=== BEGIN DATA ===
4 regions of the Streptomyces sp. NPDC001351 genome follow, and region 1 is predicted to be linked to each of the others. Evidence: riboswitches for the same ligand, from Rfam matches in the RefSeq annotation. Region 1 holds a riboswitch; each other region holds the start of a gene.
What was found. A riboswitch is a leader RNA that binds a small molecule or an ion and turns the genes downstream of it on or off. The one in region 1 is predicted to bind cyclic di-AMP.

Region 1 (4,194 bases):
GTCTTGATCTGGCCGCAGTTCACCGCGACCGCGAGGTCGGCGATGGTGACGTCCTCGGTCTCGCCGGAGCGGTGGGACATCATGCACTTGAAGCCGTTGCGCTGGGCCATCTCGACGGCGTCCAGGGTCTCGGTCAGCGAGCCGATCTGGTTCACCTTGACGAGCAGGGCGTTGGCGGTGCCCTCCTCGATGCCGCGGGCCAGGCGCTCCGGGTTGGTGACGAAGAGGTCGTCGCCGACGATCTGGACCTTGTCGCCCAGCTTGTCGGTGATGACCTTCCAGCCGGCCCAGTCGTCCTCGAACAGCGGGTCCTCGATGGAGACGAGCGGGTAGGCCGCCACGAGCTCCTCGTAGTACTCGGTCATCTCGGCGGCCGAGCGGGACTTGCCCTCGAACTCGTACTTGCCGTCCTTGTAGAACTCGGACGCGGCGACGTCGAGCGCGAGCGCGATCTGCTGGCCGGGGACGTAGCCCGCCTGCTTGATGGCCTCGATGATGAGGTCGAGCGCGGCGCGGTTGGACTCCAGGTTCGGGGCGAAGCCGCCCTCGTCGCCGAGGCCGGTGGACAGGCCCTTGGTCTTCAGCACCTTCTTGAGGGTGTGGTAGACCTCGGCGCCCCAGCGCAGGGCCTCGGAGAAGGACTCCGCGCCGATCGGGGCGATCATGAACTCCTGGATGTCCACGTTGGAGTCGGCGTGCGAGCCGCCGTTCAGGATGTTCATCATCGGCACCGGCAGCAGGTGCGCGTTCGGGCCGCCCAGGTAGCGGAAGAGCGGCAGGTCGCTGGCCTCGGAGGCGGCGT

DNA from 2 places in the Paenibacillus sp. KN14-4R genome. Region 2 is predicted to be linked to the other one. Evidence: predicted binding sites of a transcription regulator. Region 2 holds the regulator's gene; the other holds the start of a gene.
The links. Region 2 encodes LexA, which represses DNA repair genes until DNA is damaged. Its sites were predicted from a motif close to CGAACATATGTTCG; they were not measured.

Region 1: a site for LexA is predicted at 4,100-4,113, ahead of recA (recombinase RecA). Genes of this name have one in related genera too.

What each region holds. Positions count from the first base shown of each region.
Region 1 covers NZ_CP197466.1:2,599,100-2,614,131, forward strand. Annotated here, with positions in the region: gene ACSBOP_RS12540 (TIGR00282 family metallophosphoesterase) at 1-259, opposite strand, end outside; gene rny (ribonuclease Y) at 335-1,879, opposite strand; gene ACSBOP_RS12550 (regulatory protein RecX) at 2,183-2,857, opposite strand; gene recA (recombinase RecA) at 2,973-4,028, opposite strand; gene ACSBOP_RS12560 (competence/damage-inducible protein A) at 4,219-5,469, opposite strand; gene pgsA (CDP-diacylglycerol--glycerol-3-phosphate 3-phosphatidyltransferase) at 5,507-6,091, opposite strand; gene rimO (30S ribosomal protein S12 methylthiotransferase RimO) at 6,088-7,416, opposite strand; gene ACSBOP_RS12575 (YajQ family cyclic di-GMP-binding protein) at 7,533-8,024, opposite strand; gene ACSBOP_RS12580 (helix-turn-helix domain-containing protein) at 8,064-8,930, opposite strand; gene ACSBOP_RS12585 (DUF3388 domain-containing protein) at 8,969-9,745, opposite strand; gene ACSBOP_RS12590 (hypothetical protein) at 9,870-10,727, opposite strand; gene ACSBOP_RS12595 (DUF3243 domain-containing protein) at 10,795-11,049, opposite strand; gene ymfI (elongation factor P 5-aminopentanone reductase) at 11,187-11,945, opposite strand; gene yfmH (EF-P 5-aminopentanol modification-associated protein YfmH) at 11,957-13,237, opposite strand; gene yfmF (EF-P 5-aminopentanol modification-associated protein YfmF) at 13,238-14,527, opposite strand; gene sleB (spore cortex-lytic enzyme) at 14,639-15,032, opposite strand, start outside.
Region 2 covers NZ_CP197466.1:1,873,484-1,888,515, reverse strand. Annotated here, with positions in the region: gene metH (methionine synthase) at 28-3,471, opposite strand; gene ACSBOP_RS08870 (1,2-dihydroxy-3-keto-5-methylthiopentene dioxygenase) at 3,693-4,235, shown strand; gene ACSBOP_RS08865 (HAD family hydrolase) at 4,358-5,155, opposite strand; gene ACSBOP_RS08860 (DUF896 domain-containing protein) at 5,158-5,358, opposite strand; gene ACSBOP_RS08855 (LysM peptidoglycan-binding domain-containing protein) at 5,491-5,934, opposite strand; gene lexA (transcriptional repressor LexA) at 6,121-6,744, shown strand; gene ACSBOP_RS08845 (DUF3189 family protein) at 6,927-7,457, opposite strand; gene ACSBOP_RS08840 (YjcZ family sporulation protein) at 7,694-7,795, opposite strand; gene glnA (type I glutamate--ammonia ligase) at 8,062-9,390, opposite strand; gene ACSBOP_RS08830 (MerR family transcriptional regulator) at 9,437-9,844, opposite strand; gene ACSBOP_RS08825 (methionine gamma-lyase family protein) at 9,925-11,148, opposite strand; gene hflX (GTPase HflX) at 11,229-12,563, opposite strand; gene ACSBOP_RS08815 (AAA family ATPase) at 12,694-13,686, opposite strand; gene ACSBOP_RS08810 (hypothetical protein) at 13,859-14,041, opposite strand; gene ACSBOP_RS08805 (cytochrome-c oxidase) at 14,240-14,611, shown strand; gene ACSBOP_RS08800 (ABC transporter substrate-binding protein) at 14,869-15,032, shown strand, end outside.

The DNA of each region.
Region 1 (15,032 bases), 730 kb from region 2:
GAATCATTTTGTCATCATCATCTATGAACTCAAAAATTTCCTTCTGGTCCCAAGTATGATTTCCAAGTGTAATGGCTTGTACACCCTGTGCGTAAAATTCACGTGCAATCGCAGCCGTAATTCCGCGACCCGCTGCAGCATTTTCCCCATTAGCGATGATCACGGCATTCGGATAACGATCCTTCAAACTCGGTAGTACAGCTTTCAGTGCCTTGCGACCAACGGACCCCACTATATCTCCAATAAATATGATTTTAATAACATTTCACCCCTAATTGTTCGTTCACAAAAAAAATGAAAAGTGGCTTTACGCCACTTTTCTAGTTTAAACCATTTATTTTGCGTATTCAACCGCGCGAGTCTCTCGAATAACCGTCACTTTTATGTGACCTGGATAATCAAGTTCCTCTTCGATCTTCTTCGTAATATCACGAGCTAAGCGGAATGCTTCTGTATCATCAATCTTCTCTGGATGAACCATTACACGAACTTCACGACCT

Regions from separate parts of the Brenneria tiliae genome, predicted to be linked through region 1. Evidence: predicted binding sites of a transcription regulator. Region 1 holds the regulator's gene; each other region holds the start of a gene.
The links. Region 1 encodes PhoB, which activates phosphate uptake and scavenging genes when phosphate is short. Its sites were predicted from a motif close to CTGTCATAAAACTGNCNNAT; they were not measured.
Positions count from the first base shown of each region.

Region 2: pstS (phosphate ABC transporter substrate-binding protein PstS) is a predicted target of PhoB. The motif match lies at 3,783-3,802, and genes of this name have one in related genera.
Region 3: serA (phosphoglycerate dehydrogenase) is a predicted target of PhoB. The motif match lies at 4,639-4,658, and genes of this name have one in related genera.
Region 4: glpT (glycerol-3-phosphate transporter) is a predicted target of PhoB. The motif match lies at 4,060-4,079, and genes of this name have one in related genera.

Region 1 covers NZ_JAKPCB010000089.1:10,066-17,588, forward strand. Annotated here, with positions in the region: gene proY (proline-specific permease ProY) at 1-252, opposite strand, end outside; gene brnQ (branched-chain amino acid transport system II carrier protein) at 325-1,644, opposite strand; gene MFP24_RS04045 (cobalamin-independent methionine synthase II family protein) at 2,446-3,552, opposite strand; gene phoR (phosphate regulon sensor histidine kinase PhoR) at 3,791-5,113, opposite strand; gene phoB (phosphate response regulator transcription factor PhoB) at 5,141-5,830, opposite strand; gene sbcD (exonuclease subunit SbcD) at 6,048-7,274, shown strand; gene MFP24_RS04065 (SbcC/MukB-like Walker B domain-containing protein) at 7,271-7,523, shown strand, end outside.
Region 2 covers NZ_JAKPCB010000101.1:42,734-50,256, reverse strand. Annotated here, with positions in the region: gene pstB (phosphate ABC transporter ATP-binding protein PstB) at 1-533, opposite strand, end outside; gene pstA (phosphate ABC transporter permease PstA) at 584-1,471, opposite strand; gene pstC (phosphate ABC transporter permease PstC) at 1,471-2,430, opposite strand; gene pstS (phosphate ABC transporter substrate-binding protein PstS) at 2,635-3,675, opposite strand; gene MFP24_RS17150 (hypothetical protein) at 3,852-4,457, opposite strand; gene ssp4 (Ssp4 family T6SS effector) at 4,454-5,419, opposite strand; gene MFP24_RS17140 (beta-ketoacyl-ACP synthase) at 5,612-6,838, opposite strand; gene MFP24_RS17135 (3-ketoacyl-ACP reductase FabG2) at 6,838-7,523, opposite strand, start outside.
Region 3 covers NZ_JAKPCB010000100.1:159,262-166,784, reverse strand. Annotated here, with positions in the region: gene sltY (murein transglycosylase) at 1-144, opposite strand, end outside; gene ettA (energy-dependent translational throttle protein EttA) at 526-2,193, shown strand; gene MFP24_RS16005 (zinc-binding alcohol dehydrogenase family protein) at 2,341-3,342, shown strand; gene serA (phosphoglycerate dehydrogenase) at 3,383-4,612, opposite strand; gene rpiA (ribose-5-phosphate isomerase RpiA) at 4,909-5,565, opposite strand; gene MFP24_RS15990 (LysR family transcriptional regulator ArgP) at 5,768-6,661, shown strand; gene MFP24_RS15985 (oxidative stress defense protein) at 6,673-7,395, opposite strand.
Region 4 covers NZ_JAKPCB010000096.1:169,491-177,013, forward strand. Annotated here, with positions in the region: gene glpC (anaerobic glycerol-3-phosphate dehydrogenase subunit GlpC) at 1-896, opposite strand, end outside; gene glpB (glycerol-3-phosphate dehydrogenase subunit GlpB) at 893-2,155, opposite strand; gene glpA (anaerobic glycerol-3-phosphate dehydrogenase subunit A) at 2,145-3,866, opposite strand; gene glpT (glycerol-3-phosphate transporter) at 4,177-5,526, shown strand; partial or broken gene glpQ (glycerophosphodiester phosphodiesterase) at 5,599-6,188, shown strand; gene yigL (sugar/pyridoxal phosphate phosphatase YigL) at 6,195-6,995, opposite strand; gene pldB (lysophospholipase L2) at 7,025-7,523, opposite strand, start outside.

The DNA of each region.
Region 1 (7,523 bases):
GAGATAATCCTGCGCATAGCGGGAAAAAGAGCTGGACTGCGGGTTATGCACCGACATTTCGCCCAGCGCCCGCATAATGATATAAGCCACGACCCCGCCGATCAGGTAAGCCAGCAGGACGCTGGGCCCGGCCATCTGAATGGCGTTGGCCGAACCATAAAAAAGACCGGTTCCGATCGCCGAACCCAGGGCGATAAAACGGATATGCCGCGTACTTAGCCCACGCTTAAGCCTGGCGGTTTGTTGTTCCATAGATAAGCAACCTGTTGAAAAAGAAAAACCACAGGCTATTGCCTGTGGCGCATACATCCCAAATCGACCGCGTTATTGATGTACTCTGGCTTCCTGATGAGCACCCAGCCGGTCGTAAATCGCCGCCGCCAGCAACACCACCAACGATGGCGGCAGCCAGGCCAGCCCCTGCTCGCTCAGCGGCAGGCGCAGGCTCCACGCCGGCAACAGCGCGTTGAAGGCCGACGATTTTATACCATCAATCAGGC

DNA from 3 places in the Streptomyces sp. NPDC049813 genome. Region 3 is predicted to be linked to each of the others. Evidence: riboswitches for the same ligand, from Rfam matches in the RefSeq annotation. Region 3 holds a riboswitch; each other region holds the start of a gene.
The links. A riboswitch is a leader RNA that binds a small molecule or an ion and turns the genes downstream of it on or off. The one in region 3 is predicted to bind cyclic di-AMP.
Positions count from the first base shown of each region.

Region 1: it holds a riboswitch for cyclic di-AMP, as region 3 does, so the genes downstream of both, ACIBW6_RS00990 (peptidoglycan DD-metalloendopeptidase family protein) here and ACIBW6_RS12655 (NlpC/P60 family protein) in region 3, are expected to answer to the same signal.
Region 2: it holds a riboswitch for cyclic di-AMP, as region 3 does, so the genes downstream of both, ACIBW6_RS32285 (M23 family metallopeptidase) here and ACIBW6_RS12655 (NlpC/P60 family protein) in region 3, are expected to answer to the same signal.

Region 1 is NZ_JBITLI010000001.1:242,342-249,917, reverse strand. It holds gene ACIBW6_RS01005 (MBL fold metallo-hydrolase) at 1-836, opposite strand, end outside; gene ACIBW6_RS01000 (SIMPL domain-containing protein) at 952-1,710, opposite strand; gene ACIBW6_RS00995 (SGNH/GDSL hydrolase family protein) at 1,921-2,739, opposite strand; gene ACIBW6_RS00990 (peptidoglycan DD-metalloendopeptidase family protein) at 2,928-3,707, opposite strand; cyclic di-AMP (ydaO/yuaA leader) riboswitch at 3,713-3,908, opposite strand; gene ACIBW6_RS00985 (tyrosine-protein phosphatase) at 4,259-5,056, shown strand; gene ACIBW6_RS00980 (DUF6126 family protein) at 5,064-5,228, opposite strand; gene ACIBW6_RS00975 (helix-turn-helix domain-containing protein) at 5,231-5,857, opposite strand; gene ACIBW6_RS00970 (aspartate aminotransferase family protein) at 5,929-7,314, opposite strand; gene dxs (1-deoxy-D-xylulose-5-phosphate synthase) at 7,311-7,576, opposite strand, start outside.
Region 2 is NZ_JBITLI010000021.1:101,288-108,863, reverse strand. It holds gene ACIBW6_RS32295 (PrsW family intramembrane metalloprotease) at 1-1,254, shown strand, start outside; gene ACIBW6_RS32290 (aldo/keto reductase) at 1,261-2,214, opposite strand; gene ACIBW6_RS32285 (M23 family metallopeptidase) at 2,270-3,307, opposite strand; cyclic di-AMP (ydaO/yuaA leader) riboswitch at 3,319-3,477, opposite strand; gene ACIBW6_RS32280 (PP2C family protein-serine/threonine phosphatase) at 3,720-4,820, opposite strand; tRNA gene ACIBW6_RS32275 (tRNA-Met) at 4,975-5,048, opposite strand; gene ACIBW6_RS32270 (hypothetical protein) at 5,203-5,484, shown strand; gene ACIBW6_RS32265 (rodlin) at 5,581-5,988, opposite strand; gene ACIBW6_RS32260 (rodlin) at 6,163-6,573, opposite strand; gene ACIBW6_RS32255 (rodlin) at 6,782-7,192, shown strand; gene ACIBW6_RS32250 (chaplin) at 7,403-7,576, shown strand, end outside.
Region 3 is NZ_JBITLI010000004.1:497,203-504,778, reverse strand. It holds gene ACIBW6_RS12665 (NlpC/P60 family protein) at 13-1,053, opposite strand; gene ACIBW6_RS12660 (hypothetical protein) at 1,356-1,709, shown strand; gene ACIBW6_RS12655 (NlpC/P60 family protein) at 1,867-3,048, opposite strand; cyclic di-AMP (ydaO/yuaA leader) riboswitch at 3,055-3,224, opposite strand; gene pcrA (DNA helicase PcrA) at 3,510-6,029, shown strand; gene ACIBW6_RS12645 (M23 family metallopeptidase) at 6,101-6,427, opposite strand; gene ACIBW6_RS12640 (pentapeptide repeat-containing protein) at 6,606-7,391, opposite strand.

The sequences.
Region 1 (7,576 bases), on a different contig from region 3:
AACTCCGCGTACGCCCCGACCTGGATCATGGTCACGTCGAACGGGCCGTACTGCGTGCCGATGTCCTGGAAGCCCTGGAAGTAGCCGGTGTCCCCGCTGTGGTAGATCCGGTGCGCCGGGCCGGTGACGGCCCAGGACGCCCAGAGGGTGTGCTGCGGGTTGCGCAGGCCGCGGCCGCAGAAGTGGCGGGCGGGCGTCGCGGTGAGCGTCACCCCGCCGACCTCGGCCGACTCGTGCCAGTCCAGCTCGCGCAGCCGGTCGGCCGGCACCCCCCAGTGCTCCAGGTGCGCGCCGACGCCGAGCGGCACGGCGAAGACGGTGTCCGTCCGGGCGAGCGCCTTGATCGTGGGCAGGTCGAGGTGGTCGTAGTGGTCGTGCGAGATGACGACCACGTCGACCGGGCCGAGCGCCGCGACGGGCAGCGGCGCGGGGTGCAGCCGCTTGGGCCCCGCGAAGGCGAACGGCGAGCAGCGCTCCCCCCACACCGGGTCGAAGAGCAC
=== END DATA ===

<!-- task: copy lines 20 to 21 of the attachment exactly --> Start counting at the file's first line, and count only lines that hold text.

Region 1 covers NZ_JAKPCB010000089.1:10,066-17,588, forward strand. Annotated here, with positions in the region: gene proY (proline-specific permease ProY) at 1-252, opposite strand, end outside; gene brnQ (branched-chain amino acid transport system II carrier protein) at 325-1,644, opposite strand; gene MFP24_RS04045 (cobalamin-independent methionine synthase II family protein) at 2,446-3,552, opposite strand; gene phoR (phosphate regulon sensor histidine kinase PhoR) at 3,791-5,113, opposite strand; gene phoB (phosphate response regulator transcription factor PhoB) at 5,141-5,830, opposite strand; gene sbcD (exonuclease subunit SbcD) at 6,048-7,274, shown strand; gene MFP24_RS04065 (SbcC/MukB-like Walker B domain-containing protein) at 7,271-7,523, shown strand, end outside.
Region 2 covers NZ_JAKPCB010000101.1:42,734-50,256, reverse strand. Annotated here, with positions in the region: gene pstB (phosphate ABC transporter ATP-binding protein PstB) at 1-533, opposite strand, end outside; gene pstA (phosphate ABC transporter permease PstA) at 584-1,471, opposite strand; gene pstC (phosphate ABC transporter permease PstC) at 1,471-2,430, opposite strand; gene pstS (phosphate ABC transporter substrate-binding protein PstS) at 2,635-3,675, opposite strand; gene MFP24_RS17150 (hypothetical protein) at 3,852-4,457, opposite strand; gene ssp4 (Ssp4 family T6SS effector) at 4,454-5,419, opposite strand; gene MFP24_RS17140 (beta-ketoacyl-ACP synthase) at 5,612-6,838, opposite strand; gene MFP24_RS17135 (3-ketoacyl-ACP reductase FabG2) at 6,838-7,523, opposite strand, start outside.